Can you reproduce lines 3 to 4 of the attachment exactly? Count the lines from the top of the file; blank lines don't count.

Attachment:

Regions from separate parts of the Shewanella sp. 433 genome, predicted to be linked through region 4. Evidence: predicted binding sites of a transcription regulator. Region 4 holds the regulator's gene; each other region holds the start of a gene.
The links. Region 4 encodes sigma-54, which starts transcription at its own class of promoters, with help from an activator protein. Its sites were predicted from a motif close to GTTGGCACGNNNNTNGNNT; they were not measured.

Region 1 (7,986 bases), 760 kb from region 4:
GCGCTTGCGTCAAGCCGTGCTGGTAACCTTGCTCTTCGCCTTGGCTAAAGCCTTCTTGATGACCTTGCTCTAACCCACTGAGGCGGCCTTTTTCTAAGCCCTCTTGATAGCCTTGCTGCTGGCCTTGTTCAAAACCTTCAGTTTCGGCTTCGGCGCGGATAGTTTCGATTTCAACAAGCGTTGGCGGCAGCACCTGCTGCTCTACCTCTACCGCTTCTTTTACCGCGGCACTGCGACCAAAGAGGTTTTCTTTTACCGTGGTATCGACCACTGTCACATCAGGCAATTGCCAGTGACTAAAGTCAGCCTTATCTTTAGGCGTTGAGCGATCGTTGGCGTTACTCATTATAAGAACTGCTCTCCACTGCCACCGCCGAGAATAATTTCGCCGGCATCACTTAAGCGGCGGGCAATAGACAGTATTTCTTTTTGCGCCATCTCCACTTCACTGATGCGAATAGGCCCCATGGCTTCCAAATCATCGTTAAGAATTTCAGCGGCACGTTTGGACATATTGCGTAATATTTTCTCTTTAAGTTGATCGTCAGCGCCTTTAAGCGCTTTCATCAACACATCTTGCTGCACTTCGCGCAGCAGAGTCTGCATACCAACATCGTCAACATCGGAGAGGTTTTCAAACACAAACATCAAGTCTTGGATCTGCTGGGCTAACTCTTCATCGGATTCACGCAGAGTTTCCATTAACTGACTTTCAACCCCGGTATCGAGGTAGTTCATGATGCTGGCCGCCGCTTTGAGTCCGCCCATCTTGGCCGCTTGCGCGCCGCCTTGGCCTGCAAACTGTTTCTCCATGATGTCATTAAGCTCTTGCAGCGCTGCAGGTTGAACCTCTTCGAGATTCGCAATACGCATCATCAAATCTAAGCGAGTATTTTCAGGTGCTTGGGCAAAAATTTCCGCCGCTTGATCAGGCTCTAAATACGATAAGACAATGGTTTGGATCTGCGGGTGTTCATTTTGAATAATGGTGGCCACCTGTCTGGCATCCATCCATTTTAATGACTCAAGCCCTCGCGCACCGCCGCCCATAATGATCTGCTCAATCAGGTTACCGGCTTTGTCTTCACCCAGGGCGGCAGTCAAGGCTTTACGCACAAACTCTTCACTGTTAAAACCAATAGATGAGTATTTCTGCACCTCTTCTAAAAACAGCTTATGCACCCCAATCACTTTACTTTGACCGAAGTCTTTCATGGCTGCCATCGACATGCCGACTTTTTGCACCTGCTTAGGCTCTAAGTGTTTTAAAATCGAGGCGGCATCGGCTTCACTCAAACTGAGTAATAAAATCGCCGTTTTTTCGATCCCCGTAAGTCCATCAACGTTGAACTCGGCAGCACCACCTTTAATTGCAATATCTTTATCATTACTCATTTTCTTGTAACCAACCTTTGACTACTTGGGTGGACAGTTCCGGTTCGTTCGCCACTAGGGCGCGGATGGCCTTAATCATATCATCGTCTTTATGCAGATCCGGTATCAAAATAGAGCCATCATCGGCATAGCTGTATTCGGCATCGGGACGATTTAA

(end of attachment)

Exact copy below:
Region 1 (7,986 bases), 760 kb from region 4:
GCGCTTGCGTCAAGCCGTGCTGGTAACCTTGCTCTTCGCCTTGGCTAAAGCCTTCTTGATGACCTTGCTCTAACCCACTGAGGCGGCCTTTTTCTAAGCCCTCTTGATAGCCTTGCTGCTGGCCTTGTTCAAAACCTTCAGTTTCGGCTTCGGCGCGGATAGTTTCGATTTCAACAAGCGTTGGCGGCAGCACCTGCTGCTCTACCTCTACCGCTTCTTTTACCGCGGCACTGCGACCAAAGAGGTTTTCTTTTACCGTGGTATCGACCACTGTCACATCAGGCAATTGCCAGTGACTAAAGTCAGCCTTATCTTTAGGCGTTGAGCGATCGTTGGCGTTACTCATTATAAGAACTGCTCTCCACTGCCACCGCCGAGAATAATTTCGCCGGCATCACTTAAGCGGCGGGCAATAGACAGTATTTCTTTTTGCGCCATCTCCACTTCACTGATGCGAATAGGCCCCATGGCTTCCAAATCATCGTTAAGAATTTCAGCGGCACGTTTGGACATATTGCGTAATATTTTCTCTTTAAGTTGATCGTCAGCGCCTTTAAGCGCTTTCATCAACACATCTTGCTGCACTTCGCGCAGCAGAGTCTGCATACCAACATCGTCAACATCGGAGAGGTTTTCAAACACAAACATCAAGTCTTGGATCTGCTGGGCTAACTCTTCATCGGATTCACGCAGAGTTTCCATTAACTGACTTTCAACCCCGGTATCGAGGTAGTTCATGATGCTGGCCGCCGCTTTGAGTCCGCCCATCTTGGCCGCTTGCGCGCCGCCTTGGCCTGCAAACTGTTTCTCCATGATGTCATTAAGCTCTTGCAGCGCTGCAGGTTGAACCTCTTCGAGATTCGCAATACGCATCATCAAATCTAAGCGAGTATTTTCAGGTGCTTGGGCAAAAATTTCCGCCGCTTGATCAGGCTCTAAATACGATAAGACAATGGTTTGGATCTGCGGGTGTTCATTTTGAATAATGGTGGCCACCTGTCTGGCATCCATCCATTTTAATGACTCAAGCCCTCGCGCACCGCCGCCCATAATGATCTGCTCAATCAGGTTACCGGCTTTGTCTTCACCCAGGGCGGCAGTCAAGGCTTTACGCACAAACTCTTCACTGTTAAAACCAATAGATGAGTATTTCTGCACCTCTTCTAAAAACAGCTTATGCACCCCAATCACTTTACTTTGACCGAAGTCTTTCATGGCTGCCATCGACATGCCGACTTTTTGCACCTGCTTAGGCTCTAAGTGTTTTAAAATCGAGGCGGCATCGGCTTCACTCAAACTGAGTAATAAAATCGCCGTTTTTTCGATCCCCGTAAGTCCATCAACGTTGAACTCGGCAGCACCACCTTTAATTGCAATATCTTTATCATTACTCATTTTCTTGTAACCAACCTTTGACTACTTGGGTGGACAGTTCCGGTTCGTTCGCCACTAGGGCGCGGATGGCCTTAATCATATCATCGTCTTTATGCAGATCCGGTATCAAAATAGAGCCATCATCGGCATAGCTGTATTCGGCATCGGGACGATTTAA